Make cordials now to keep summer in your glass all year
One way of preserving the bounty of summer fruits is to make cordials and fruit beers.
Igrew up in Cape Town, before “seasonal” and “local” were “a thing”. No matter the season or the fruit, someone would be able to supply you with some. Now live on a farm in central Namibia, far from convenience, Woolies and artisanal farmers’ markets. If I want heirloom anything, I should start planting because it certainly isn’t going to be available at the local supermarket.
This means that when the fruit trees and berry bushes manage to produce something I have to start preserving! A great way of preserving these fresh and fruity flavours is by making a cordial. Cordials can be enjoyed long after the season has faded. For more instant gratification, create fizzy non-alcoholic fruit beers.
Most cordial and syrup recipes specify a 1:1 ratio of sugar to water, but I often use slightly less sugar. Too much sugar will make your cordial cloyingly sweet rather than refreshing, and too little will shorten the cordial’s shelf life.
Traditional lemon cordial
• 1,2ℓ water • 1kg white sugar • juice of 5 lemons • zest of 3 lemons (see “Platteland says”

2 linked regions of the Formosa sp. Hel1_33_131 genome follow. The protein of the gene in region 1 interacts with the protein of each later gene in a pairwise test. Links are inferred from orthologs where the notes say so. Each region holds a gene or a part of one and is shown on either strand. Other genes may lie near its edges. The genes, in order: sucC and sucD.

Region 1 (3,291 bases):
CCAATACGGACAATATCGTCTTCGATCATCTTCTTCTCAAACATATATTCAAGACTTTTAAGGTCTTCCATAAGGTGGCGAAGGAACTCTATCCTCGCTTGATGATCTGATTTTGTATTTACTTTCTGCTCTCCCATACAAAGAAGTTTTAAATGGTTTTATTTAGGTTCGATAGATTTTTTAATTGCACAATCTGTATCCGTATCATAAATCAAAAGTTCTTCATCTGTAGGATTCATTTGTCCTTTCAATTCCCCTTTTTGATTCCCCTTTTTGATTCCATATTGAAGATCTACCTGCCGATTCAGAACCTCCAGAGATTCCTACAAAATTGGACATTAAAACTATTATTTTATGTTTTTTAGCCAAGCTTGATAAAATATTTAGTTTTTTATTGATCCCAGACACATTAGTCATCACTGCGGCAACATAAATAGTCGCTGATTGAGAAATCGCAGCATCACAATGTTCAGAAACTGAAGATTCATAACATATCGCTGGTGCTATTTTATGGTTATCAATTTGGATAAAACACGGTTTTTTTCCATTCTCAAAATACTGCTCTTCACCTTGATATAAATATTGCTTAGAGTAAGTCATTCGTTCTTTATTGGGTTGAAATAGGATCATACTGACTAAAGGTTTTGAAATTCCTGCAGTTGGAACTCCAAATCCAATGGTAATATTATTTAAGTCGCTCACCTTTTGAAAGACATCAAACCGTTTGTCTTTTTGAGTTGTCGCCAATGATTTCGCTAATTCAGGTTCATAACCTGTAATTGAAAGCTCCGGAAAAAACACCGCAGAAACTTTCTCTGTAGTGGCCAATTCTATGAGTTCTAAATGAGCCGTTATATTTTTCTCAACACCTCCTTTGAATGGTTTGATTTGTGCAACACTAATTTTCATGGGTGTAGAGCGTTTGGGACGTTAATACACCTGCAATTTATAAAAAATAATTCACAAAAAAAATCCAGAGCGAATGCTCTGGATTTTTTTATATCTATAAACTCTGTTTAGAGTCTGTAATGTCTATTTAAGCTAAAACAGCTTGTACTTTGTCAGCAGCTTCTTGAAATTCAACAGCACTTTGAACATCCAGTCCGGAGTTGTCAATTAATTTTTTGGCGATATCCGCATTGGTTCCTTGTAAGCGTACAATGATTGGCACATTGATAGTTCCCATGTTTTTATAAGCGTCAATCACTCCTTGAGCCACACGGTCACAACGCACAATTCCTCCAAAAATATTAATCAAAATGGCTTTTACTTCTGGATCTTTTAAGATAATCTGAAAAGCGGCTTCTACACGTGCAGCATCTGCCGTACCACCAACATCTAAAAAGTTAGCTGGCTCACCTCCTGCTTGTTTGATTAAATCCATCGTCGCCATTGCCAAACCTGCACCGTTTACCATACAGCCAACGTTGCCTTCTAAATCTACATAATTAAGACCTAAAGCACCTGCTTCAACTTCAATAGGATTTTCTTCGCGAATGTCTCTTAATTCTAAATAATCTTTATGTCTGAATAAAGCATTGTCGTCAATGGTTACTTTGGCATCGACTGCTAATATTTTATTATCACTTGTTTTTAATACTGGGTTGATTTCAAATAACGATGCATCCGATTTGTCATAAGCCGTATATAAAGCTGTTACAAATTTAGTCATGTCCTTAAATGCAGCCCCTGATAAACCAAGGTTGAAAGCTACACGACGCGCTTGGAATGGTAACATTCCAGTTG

on the right) • 6g cream of tartar • 14g citric acid • 7g Epsom salt
This is how
Place the water and sugar in a large nonreactive pot. Stir the mixture with a wooden spoon over medium heat until the sugar has dissolved. Remove from the heat and stir in the remaining ingredients.
Bottle the lemon cordial in airtight containers. If stored in a cool, dry place away from direct sunlight, it should last up to 7 months. Refrigerate once opened. To serve Dilute 1 part lemon cordial to 5 parts ice-cold still or sparkling water. For a bit of sophistication, add a dash of bitters and a few paper-thin slices of lime to each drink.
Finely grated lemon zest adds a delightful texture to your cordial, whereas larger pieces will look beautiful in the bottle. If you want to use wide strips of zest, make sure not to include the white pith, which has a bitter taste.